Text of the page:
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RE: blog: semantic dissonance in uniprot

From: David Booth <david@dbooth.org>
Date: Mon, 23 Mar 2009 22:26:56 -0400
To: Michel_Dumontier <Michel_Dumontier@carleton.ca>
Cc: W3C HCLSIG hcls <public-semweb-lifesci@w3.org>
Message-Id: <1237861616.27539.2749.camel@nc6000.w3.org>
Eric,

On Sat, 2009-03-21 at 13:49 -0400, Michel_Dumontier wrote:
> Eric and friends,
>
>  Ióm very sympathetic to the simplifying assumption of not
> distinguishing between a record and the molecular entity it
> represents, but . . . .

I do not think this would be a wise "simplification".  This is only a
simplification from one perspective: because it avoids having to mint
and maintain pairs of URIs instead of a single URI.  But the downstream
cost is that it creates an ambiguity (or "URI collision")
http://www.w3.org/TR/webarch/#URI-collision
that may cause trouble and be difficult to untangle later as the data is
used in more and more ways.  For example, if any of the same predicates
need to be used on both the record and the molecular entity, they will
become hopelessly confused.  Also, if disjointness assertions are
included then this overloading may cause logical contraditions.

Cool URIs for the Semantic Web
http://www.w3.org/TR/cooluris 
describes best practices for minting URIs using 303 redirects to enable
the record to be obtained (indirectly) by following the URI for a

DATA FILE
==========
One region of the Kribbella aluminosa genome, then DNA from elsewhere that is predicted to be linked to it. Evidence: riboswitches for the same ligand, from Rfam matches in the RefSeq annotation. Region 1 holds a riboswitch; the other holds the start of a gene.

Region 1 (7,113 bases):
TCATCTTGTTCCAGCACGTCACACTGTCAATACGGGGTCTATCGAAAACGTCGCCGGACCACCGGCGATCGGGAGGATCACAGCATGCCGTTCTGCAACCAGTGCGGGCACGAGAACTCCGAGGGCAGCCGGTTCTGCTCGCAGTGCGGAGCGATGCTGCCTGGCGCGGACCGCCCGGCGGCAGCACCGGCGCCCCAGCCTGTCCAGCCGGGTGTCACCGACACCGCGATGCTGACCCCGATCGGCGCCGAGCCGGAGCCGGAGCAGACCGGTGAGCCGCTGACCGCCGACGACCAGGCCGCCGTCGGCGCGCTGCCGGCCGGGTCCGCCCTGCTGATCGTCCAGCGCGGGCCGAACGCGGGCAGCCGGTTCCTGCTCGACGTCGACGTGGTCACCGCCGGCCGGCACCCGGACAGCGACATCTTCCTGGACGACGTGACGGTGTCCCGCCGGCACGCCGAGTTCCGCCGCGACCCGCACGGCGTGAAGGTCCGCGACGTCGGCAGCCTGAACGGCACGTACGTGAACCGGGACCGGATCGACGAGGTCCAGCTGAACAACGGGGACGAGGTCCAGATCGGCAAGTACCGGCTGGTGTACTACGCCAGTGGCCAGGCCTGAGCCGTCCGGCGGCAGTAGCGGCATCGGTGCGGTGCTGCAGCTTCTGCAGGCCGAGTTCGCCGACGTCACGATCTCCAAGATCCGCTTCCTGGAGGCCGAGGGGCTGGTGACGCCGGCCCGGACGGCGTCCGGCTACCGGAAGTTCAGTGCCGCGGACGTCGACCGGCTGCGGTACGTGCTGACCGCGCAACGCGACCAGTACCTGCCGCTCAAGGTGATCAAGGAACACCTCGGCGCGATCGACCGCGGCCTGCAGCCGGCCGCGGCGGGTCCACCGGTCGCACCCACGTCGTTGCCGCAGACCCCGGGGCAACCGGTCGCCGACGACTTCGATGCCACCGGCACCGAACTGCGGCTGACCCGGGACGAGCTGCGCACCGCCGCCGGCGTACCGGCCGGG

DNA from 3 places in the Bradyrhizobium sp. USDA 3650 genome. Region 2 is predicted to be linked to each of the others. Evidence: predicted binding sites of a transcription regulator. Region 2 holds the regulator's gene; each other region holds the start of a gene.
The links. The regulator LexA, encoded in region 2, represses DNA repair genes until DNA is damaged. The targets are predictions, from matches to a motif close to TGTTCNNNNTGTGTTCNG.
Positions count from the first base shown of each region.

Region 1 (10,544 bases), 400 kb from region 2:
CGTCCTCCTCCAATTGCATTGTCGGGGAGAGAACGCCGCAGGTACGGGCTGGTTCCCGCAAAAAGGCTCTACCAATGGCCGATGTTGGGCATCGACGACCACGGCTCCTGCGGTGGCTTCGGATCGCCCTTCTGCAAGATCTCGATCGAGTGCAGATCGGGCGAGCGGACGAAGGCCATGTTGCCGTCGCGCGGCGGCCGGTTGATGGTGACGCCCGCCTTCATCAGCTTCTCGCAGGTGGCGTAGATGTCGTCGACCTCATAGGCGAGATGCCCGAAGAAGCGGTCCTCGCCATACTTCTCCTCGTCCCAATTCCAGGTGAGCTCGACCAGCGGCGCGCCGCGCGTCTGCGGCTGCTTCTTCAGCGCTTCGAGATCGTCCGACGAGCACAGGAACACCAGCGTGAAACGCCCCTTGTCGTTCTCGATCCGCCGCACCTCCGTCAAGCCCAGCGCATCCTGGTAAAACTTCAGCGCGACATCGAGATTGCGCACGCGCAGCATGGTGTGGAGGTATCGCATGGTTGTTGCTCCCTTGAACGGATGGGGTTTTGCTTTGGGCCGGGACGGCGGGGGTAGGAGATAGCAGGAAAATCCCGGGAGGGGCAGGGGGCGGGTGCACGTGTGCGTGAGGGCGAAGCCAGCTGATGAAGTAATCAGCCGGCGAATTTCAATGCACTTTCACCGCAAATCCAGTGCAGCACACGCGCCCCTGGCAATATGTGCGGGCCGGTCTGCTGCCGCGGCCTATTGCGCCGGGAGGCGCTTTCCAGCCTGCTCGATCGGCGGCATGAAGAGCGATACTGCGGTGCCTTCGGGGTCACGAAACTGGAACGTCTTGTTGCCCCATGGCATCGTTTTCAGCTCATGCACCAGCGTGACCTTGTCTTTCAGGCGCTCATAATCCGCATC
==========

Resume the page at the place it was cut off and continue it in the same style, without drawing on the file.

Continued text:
molecular entity.  If minting a separate URI for the molecular entity
seems onerous, it is trivial to use a 303-redirect service such as
http://thing-described-by.org/ 
to do the job for you.  And if you want to set up your own 303-redirect
service, that site will even show you the exact files that are used to
implement it:
http://thing-described-by.org/#What_This_Site_Does_ 

Provenance (who said what) is extremely important in scientific anaylsis
-- explicitly tracking the evidence leading to scientific assertions.
It is easy for me to envision applications that will both use assertions
about a molecular entity *and* assertions about the records that
describe those molecular entities.

If you are just minting disposable URIs that aren't intended to be very
reusable anyway, then this ambiguity is not a problem, and it may be the
quickest solution to your problem.  But if you want your URIs to be long
lived and used by others for other applications, I think it would be a
mistake.

David Booth
Received on Tuesday, 24 March 2009 14:38:16 UTC

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